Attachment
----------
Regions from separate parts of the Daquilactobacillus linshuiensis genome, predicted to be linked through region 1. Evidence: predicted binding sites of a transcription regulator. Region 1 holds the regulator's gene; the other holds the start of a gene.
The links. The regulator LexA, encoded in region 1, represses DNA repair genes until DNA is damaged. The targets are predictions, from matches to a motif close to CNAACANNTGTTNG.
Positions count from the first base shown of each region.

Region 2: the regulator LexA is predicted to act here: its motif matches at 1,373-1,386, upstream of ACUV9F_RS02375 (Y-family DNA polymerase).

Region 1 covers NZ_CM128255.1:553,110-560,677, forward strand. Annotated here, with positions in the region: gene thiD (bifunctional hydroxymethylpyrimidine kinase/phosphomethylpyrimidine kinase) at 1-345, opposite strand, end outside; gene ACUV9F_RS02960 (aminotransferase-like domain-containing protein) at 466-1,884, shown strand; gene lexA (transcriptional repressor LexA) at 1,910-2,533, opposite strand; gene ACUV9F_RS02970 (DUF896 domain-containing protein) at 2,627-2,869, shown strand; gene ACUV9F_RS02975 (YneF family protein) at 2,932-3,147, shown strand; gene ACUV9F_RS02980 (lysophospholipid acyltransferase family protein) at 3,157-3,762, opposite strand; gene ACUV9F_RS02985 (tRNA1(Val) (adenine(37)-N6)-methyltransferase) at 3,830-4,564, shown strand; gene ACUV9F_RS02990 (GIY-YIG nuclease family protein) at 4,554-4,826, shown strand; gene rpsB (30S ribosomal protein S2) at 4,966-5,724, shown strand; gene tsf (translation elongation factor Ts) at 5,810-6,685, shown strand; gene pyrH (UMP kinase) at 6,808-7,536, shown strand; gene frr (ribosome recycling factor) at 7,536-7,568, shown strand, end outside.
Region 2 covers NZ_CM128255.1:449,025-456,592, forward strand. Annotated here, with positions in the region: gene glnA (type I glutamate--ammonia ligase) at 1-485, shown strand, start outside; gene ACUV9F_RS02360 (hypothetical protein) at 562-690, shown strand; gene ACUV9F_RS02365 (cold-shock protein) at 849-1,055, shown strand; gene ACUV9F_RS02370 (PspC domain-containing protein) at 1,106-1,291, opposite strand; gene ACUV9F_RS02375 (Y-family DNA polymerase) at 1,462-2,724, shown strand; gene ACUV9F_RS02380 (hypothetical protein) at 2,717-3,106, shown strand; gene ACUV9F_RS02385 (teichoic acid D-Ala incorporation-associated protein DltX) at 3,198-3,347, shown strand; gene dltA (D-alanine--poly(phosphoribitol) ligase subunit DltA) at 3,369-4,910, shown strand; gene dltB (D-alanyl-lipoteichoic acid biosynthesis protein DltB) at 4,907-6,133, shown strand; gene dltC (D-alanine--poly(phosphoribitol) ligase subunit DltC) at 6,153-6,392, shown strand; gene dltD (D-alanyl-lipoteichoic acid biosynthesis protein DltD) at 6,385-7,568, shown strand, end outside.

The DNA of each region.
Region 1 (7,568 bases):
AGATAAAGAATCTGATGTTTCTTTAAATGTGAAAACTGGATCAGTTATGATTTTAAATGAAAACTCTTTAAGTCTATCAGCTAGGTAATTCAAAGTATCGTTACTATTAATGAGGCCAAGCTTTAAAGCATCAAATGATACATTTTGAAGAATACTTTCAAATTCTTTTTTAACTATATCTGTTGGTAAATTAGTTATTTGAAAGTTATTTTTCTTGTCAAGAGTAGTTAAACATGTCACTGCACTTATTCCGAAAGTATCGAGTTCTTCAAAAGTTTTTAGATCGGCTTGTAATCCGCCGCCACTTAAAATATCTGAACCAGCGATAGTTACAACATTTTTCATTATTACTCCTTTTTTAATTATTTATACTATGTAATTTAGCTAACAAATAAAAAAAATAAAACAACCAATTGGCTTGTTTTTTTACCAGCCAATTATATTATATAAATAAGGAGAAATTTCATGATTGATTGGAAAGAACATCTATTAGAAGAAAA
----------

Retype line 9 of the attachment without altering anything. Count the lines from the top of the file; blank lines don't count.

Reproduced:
AGATAAAGAATCTGATGTTTCTTTAAATGTGAAAACTGGATCAGTTATGATTTTAAATGAAAACTCTTTAAGTCTATCAGCTAGGTAATTCAAAGTATCGTTACTATTAATGAGGCCAAGCTTTAAAGCATCAAATGATACATTTTGAAGAATACTTTCAAATTCTTTTTTAACTATATCTGTTGGTAAATTAGTTATTTGAAAGTTATTTTTCTTGTCAAGAGTAGTTAAACATGTCACTGCACTTATTCCGAAAGTATCGAGTTCTTCAAAAGTTTTTAGATCGGCTTGTAATCCGCCGCCACTTAAAATATCTGAACCAGCGATAGTTACAACATTTTTCATTATTACTCCTTTTTTAATTATTTATACTATGTAATTTAGCTAACAAATAAAAAAAATAAAACAACCAATTGGCTTGTTTTTTTACCAGCCAATTATATTATATAAATAAGGAGAAATTTCATGATTGATTGGAAAGAACATCTATTAGAAGAAAA